From the user's perspective, email is already an asynchronous messaging system, so there's already an expectation that the email won't arrive synchronously. We do expect the email to arrive "soon", but typically, there's some sort of delay. How much delay can we handle? That again depends on the transaction, but within a minute or two is my own personal expectation. I've had situations where we intentionally delay the email, as to not inundate the customer with emails.

We also need to consider what the email needs to be in response to. Does the email get sent as a result of successfully placing an order? Or posting the payment? If it's for posting the payment, we might be able to use Stripe Webhooks to send emails on successful payments. In our case, however, we really want to send the email on successful order placement not order payment.

Again, this is a business decision about exactly when our email goes out (and how many, for what trigger). The wording of the message depends on the condition, as we might have a message for "thank you for your order" and "there was a problem with your payment".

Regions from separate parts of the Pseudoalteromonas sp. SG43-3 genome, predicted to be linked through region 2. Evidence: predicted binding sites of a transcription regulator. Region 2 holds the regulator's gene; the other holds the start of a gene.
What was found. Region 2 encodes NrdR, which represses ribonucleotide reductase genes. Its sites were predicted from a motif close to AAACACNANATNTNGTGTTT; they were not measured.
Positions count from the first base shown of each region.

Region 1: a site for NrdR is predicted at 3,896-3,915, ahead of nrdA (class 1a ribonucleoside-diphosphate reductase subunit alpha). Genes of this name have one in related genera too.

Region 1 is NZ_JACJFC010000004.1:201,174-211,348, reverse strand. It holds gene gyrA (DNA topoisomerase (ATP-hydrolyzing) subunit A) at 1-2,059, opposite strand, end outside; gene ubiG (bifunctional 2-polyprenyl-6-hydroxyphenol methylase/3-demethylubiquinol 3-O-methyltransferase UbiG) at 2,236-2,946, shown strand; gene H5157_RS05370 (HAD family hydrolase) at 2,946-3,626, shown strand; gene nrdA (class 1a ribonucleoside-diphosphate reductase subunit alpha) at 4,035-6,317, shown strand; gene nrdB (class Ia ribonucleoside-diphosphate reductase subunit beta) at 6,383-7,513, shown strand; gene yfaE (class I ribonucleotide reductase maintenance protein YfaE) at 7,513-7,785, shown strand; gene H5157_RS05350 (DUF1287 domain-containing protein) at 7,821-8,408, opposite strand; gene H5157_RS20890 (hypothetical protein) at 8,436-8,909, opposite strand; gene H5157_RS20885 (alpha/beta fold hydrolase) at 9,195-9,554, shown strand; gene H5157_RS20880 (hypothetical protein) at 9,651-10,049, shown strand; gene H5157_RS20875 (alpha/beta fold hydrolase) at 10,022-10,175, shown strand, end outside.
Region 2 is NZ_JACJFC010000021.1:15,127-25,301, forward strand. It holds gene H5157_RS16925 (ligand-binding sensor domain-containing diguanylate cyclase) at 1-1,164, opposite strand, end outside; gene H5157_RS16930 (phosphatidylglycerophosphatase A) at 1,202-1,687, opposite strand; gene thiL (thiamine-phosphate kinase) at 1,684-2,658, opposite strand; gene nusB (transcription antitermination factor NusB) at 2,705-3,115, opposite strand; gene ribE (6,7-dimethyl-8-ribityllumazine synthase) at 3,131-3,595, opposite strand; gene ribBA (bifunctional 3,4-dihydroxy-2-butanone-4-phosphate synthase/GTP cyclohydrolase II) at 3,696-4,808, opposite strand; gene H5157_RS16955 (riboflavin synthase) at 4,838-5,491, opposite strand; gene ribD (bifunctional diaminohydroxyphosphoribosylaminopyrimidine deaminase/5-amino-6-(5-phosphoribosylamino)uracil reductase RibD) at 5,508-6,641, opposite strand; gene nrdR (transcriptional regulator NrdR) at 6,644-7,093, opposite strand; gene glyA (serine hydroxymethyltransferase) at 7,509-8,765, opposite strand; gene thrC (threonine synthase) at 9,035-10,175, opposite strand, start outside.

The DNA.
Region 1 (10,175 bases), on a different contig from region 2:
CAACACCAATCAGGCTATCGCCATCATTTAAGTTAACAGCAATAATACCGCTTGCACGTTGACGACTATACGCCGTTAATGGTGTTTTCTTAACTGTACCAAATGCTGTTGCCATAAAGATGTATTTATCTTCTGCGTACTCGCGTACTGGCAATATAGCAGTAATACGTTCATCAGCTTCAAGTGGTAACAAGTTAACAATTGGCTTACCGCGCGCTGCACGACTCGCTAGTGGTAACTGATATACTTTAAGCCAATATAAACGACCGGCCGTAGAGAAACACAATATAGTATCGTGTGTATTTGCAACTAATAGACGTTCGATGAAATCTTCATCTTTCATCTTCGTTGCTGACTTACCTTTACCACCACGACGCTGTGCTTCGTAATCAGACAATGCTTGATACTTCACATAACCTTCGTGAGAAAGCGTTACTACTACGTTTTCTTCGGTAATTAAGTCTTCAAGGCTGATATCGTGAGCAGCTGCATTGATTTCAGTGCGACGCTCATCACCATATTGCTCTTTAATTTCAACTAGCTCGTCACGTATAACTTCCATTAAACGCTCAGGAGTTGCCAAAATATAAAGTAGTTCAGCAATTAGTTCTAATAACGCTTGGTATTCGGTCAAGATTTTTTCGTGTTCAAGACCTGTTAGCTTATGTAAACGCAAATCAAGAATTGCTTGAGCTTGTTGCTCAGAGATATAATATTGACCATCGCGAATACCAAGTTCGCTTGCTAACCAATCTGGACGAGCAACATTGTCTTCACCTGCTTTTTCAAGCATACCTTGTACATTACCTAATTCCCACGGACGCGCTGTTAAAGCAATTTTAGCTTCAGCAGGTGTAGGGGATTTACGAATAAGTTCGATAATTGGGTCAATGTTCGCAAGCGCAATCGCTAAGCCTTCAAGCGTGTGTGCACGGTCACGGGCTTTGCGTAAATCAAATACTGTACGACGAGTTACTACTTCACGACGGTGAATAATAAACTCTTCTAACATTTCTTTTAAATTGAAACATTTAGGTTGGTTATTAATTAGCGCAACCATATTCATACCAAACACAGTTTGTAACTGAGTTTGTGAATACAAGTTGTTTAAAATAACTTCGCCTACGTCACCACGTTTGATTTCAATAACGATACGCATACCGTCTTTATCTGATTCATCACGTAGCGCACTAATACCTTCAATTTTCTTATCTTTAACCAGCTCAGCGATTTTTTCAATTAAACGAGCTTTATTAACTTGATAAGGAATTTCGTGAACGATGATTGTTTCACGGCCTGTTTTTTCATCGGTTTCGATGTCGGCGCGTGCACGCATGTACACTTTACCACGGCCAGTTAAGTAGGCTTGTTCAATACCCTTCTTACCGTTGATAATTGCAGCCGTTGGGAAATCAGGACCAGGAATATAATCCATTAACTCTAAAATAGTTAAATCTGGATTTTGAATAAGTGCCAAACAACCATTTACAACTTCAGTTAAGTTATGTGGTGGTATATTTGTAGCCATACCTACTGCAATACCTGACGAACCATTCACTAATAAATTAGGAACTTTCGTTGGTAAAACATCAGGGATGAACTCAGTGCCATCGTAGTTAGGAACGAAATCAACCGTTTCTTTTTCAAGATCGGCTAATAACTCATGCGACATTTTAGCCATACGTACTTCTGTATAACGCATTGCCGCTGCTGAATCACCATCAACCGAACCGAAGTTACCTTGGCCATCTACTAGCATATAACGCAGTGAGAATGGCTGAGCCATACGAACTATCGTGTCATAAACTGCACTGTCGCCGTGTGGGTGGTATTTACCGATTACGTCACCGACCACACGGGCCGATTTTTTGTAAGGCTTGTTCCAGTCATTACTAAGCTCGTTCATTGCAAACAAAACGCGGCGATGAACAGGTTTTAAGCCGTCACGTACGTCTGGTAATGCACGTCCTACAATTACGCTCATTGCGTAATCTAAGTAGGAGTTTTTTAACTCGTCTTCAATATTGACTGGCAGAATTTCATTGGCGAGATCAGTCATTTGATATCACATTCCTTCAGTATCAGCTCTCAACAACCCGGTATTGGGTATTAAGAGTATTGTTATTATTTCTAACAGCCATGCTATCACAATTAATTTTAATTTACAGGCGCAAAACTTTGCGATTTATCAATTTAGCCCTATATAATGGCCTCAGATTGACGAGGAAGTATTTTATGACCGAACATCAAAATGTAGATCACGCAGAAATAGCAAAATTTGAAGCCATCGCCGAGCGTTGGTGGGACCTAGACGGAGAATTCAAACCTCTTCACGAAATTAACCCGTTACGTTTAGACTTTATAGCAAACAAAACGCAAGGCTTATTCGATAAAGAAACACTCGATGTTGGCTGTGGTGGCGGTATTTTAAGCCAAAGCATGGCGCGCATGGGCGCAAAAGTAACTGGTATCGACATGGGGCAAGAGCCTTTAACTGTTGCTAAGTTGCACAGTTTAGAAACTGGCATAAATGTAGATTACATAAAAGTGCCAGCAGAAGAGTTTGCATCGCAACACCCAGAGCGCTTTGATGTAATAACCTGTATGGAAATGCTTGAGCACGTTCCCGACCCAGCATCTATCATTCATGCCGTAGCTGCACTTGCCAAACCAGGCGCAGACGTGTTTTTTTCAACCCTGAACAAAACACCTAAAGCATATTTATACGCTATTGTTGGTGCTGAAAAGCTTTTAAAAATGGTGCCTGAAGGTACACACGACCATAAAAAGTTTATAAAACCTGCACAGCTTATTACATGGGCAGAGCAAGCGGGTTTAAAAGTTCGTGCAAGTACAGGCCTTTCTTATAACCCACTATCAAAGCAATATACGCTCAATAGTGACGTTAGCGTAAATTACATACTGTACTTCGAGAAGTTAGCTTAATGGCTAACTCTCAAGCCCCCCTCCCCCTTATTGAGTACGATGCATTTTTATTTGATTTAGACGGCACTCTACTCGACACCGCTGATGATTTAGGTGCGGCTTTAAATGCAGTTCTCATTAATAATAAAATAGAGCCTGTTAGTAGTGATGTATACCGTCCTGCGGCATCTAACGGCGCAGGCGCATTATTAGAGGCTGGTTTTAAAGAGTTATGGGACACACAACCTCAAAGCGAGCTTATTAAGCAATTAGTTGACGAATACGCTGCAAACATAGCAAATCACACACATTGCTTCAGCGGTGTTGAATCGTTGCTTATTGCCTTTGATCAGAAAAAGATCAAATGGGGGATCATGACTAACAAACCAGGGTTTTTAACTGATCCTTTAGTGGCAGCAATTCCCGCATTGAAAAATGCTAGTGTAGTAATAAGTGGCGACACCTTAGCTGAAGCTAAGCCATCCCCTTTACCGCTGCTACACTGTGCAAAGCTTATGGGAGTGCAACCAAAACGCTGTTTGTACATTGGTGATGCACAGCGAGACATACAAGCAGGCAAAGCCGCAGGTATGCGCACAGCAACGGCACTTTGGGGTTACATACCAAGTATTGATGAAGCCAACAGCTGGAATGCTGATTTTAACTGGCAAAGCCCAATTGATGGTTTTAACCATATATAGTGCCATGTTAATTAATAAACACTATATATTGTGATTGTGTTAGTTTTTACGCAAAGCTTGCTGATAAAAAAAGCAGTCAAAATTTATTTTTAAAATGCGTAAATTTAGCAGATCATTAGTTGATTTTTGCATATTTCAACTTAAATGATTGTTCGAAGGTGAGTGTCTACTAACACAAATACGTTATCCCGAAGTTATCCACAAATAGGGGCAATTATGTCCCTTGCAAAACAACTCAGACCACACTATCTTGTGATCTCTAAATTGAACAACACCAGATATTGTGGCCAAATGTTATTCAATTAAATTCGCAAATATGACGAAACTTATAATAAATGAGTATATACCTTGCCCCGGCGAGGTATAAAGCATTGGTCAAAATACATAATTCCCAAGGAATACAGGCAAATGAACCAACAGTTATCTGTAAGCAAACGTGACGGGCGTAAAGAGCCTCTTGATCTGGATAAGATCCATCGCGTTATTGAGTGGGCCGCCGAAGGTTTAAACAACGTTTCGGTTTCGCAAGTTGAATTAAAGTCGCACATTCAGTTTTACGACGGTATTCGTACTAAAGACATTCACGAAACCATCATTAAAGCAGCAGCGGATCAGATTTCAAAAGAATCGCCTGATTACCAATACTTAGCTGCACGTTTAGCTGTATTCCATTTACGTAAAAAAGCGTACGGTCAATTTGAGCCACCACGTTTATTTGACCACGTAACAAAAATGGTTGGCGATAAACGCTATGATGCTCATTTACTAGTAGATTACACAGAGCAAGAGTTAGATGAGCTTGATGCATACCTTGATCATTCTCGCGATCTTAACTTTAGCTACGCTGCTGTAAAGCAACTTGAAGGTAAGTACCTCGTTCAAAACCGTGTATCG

But regardless, we can decouple our email from our button click.

RabbitMQ Coupling

RabbitMQ is a bit of a more difficult question to answer. Typically, I generally assume that my broker is up. Just the fact that I'm using messaging here means that I'm temporally decoupled from recipients of the message. And since I'm using an event, I'm behaviorally decoupled from consumers.

However, not all is well and good in our world, because if my database transaction fails, I can't un-send my message. In an on-premise world with high availability, I might opt for 2PC and coordinate, but we've already seen that RabbitMQ doesn't support 2PC. And if I ever go to the cloud, there are all sorts of reasons why I wouldn't want to coordinate in the cloud.

If we can't coordinate, what then? It turns out there's already a well-established pattern for this - the outbox pattern.